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Buscopan (hyoscine butylbromide) in biliary colic.

Three Part Question

In [adults with biliary colic and no evidence of infection] is [buscopan(hyoscine bromide) better than/equal to analgesics] in [controlling pain]

Clinical Scenario

A 42 year old female patient presents with moderate to severe right upper quadrant colicky pain radiating to the back with one episode of vomiting. She is apyrexial and examination reveals mild right subcostal tenderness with no guarding. You diagnose biliary colic and wonder is buscopan is effective in relieving pain.

Search Strategy

Medline 1966-05/05 using the OVID interface.
Two searches: [Biliary colic/ or analgesia for biliary colic mp.] and [buscopan or butylscopolammonium bromide] undertaken. Both combined and limited to human and English.

Search Outcome

22 papers found of which three were relevant.

Relevant Paper(s)

Author, date and country Patient group Study type (level of evidence) Outcomes Key results Study Weaknesses
Kumar et al
new Zealand
72 patients with biliary colic treated with IM 75 mg diclofenac (n=36) or buscopan 25 mg IM (n=36)Prospective double blind study.Complete pain relief at 4hDiclofenac 91.7% vs. buscopan 69.4%. p=0.037Small number of patients involved
Progression to cholecystitis in 72hDiclofenac 16.66% vs. buscopan 52.77%. p=0.003
G. Schmieder, G. Stankov, G. Zerle, S. Schnitzel and K. Brune
74 patients with biliary colic treated with metimazole 2.5mg IV (n=25), tramadol 100mg IV (n=25) or buscopan 20 mg IV (n=24.)Multicentre, observer blind, parallel group study.Onset of pain reliefMetimazole 10.9 (+/- 5.8 minutes); tramadol: 15.8 (+/-11.7 minutes); buscopan: 25.6 (+/- 24.3 minutes.) Metimazole vs. tramadol: p-value insigificant. Metimazole vs. buscopan: p-value<0.037.Small number patients involved. Overall assessment of pain relief during the whole period of observation was not adequately quantified or assessed.
Overall assessment of treatement efficacyMetimazole was the most effective drug (p=0.004)
N. Al-Awaili and K.Y. Saloom
32 patients with biliary colic treated with tenoxicam 20mg IV (n=16) or buscopan 20mg IV (n=16).Prospective double blind studyPain relief at 30 minutes using a five point scoreTenoxicam: 10 out of 16 patients had significant pain relief (P<0.005). Buscopan: 7 out of 16 paitents had significant pain relief (p<0.05). Difference between both drugs: insignificant.Small number of patients involved. Tenoxicam is not a widely used analgesic. Although stating that tenoxicam is significantly more effective than buscopan in preventing relapse of pain and progression to chlecystitis no p-value was given.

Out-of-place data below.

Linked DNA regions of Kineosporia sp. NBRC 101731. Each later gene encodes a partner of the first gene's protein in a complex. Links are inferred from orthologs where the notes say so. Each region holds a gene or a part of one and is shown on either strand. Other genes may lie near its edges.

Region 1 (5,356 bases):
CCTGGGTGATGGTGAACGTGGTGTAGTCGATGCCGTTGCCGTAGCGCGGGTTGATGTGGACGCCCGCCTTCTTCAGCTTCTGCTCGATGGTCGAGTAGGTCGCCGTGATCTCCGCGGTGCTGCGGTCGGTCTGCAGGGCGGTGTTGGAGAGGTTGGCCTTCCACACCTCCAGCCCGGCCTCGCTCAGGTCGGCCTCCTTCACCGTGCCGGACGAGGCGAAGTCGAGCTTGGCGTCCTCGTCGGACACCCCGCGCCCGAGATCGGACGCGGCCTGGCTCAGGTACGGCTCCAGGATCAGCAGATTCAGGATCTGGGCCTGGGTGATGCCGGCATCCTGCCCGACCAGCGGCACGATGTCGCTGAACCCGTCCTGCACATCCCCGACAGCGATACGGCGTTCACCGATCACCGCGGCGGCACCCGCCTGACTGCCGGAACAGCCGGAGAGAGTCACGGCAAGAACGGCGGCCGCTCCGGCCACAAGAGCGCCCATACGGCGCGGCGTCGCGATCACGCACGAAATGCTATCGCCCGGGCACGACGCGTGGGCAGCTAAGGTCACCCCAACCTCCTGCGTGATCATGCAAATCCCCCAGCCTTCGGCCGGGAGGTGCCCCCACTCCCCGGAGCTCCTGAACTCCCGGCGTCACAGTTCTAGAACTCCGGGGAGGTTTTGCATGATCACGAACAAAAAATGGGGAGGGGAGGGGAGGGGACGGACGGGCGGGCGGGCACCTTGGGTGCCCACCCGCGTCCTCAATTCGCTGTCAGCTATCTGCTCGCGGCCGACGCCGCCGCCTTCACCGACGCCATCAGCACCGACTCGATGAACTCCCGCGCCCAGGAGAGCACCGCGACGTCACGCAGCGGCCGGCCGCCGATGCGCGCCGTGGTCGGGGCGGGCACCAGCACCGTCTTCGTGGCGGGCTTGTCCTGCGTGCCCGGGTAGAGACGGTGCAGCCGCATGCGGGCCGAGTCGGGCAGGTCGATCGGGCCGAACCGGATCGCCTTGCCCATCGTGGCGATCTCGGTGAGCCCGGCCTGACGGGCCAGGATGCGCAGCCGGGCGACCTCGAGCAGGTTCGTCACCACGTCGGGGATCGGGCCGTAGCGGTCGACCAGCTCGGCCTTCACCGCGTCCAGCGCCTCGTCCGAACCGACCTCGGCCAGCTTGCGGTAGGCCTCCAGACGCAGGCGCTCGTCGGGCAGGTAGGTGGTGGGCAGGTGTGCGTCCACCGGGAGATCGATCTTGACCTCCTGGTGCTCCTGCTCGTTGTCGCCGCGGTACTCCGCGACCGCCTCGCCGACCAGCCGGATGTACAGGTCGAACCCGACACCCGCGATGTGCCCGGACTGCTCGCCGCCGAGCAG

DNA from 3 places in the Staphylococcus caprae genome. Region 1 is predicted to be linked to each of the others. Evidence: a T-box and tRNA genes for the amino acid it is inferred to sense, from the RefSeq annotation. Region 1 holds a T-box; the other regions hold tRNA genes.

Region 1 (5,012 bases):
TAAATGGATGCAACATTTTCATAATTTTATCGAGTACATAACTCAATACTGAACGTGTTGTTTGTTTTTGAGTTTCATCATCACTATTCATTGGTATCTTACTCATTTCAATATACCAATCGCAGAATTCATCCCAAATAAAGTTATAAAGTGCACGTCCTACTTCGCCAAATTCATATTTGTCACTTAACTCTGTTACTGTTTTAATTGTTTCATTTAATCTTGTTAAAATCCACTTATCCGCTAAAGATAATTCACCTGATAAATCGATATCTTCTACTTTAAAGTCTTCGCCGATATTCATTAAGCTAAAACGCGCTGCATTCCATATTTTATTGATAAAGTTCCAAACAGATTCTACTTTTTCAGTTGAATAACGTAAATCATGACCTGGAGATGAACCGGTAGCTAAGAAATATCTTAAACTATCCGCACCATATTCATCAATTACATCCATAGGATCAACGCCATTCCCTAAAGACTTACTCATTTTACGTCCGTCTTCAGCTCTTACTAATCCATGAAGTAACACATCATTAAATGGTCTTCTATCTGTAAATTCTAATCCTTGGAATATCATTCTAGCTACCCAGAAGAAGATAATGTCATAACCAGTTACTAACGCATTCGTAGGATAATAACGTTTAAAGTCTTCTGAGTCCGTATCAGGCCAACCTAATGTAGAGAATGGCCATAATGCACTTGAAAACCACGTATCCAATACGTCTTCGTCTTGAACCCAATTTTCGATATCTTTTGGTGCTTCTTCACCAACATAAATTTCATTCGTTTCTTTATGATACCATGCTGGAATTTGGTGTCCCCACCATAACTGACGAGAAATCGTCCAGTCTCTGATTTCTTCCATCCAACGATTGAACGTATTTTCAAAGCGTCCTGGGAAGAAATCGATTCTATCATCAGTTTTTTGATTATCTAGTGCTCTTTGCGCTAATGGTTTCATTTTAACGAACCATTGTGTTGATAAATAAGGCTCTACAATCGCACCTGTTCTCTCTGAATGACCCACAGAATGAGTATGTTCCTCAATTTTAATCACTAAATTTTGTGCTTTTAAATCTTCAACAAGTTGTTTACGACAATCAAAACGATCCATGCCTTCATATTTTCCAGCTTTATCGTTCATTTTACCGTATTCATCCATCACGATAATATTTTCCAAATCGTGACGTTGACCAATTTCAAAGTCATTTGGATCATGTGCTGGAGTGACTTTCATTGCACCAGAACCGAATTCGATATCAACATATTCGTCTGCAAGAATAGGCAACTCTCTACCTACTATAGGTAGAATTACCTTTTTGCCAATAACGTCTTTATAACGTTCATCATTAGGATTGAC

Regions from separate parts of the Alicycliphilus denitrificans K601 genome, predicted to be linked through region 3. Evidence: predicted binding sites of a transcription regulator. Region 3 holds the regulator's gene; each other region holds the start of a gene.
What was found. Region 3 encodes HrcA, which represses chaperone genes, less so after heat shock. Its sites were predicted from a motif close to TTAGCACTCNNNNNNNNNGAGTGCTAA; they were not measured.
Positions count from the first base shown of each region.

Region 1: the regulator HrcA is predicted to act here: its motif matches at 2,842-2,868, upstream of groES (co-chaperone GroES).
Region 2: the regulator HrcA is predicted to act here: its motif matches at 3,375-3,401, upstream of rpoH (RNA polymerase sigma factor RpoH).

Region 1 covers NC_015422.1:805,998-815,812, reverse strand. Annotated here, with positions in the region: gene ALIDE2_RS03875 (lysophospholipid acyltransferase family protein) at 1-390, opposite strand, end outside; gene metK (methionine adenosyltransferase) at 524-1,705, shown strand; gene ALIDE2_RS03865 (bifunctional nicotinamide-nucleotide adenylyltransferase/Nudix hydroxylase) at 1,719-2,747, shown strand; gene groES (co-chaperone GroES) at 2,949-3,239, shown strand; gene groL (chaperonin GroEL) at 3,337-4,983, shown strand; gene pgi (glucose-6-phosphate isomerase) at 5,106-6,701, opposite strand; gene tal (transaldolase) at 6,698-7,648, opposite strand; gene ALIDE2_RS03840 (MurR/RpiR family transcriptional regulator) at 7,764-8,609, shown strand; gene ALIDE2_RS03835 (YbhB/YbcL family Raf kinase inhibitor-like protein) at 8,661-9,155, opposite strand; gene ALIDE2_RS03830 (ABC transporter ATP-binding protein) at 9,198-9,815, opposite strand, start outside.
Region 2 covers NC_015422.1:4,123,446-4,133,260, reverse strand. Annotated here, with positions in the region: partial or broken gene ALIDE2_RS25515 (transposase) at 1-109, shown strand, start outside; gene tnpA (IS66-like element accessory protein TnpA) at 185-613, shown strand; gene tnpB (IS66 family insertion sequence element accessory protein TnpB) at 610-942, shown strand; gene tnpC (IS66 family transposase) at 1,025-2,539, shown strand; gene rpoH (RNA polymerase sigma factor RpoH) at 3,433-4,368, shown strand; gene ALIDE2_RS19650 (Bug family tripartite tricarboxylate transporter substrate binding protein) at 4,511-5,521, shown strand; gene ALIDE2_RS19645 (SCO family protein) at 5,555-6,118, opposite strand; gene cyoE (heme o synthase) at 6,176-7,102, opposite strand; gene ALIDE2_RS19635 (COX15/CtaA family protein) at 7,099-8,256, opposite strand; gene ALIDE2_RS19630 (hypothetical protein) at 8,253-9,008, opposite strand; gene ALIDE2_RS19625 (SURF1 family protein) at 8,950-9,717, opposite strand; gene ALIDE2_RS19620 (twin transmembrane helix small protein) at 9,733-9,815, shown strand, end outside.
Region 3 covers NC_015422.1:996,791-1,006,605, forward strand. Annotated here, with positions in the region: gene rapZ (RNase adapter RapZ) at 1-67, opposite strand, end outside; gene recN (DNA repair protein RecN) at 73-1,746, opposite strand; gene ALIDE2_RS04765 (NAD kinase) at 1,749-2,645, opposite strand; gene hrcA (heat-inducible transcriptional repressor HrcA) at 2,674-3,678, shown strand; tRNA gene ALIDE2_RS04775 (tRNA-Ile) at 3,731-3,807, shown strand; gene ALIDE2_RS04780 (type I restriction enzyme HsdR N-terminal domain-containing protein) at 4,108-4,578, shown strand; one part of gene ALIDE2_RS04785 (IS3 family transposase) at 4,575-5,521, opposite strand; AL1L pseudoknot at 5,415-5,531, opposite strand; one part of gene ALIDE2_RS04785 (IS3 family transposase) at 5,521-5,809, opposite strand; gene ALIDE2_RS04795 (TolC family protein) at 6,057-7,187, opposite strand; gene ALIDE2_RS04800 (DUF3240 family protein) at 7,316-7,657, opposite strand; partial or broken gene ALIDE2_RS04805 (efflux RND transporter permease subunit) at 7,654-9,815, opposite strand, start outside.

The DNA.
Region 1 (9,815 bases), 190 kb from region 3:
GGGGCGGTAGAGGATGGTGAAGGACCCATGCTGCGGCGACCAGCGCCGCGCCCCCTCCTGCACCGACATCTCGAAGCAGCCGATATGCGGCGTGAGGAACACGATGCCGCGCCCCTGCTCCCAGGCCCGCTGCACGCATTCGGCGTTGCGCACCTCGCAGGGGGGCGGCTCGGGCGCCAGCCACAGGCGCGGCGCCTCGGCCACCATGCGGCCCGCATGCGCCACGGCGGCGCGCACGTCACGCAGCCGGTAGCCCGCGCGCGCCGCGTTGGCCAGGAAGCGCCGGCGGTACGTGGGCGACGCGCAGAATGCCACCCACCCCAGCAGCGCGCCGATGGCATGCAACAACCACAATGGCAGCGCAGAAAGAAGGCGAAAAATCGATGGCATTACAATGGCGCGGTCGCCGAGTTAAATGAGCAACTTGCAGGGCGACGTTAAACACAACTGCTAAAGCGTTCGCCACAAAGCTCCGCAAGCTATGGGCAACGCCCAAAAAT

Pain relief at 60 minutes using a five point scoreTenoxicam 14 out of 16 patients had significant pain relief (p<0.005). Buscopan: 10 out of 16 patients had significant pain relief (p<0.005). Difference between both drugs: insignificant.
relapse of pain and development of acute cholecystitis within 24hTenoxicam: none. Hyoscine: 4 patients had pain relapse, 2 had cholecystitis. Significant difference between both drugs in both parameters. No p-vlue given for either.


The three available papers involved a small number of patinets each. Two papers reported a significant difference in pain relief of non-infective biliary colic between analgesics and buscopan. One paper reported the difference in pain relief being insignificance.

Clinical Bottom Line

Buscopan is less effective than analgesics in non-infective biliary colic.


  1. Anup Kumar, Jagpreed S. Deed, Bharat Bhasin, Ashok Kumar and Shaji Thomas. Comparison of the effect of diclofenac with hyoscine-N-butylbromide in the symptomatic treatment of acute biliary colic ANZ Journal of Surgery. 2004; 74:573-576
  2. G. Schmieder, G. Stankov, G. Zerle, S. Schnitzel and K. Brune Observer-blind study with Metimazole versus Tramadol and Butylscopolamine in Acute Biliary Colic Pain. Arzneimittel Forschung 1993; 43(11):1216-1221
  3. N. Al-Waili, K.Y. Saloom The analgesic effect of intravenous tenoxicam in symptomatic treatment of biliary colic: A comparison with hyoscine N-butylbromide. Eur J. Med. Res. 1998; 3: 475-479